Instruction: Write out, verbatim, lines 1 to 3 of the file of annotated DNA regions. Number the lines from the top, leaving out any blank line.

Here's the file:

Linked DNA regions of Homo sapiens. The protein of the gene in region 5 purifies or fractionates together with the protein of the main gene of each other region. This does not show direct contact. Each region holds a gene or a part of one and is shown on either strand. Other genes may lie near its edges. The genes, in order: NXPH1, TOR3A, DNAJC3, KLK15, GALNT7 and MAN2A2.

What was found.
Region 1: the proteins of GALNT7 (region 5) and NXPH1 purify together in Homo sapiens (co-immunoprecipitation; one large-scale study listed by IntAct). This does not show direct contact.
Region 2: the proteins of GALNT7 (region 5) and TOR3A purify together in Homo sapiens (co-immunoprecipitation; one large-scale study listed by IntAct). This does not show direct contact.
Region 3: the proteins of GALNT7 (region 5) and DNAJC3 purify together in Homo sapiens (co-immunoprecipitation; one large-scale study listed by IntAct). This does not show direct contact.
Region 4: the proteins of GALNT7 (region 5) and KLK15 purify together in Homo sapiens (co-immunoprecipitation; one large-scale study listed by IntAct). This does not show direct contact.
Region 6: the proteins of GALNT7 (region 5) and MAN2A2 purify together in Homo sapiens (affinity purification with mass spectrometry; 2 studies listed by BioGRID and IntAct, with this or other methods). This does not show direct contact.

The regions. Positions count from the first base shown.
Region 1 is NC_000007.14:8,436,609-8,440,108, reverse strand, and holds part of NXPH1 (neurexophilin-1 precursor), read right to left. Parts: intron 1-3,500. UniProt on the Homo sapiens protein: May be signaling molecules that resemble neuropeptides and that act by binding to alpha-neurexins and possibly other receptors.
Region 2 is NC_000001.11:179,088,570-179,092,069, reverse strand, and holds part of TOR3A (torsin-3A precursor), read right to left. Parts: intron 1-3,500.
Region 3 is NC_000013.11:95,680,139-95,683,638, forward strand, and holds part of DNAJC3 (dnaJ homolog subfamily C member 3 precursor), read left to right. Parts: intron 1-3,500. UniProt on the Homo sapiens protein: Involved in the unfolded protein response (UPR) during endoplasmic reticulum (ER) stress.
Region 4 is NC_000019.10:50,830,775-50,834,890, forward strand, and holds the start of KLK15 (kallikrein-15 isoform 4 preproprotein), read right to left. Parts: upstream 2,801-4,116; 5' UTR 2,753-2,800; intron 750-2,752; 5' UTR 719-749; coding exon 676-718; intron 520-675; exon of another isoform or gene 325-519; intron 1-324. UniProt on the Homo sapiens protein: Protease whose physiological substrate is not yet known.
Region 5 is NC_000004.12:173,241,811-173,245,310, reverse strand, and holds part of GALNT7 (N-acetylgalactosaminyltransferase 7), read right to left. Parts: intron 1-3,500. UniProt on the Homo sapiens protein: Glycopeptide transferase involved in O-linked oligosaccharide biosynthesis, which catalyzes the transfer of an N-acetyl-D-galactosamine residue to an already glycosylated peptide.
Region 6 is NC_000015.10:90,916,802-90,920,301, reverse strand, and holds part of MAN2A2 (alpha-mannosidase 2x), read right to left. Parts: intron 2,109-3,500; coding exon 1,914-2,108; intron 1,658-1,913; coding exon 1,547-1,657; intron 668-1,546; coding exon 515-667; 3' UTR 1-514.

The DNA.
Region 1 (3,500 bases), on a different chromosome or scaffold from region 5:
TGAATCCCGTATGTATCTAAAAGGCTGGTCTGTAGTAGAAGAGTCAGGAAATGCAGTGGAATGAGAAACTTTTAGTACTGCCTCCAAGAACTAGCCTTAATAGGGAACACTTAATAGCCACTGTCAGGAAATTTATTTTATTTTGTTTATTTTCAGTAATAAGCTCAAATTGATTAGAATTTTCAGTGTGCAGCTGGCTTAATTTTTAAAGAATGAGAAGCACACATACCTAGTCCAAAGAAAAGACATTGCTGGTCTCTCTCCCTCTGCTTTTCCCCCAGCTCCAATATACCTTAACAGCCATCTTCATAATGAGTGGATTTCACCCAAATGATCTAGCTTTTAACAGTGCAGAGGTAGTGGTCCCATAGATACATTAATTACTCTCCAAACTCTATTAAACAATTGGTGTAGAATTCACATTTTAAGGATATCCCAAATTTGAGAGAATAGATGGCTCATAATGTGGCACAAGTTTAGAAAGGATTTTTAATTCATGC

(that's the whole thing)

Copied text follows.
Linked DNA regions of Homo sapiens. The protein of the gene in region 5 purifies or fractionates together with the protein of the main gene of each other region. This does not show direct contact. Each region holds a gene or a part of one and is shown on either strand. Other genes may lie near its edges. The genes, in order: NXPH1, TOR3A, DNAJC3, KLK15, GALNT7 and MAN2A2.

What was found.
Region 1: the proteins of GALNT7 (region 5) and NXPH1 purify together in Homo sapiens (co-immunoprecipitation; one large-scale study listed by IntAct). This does not show direct contact.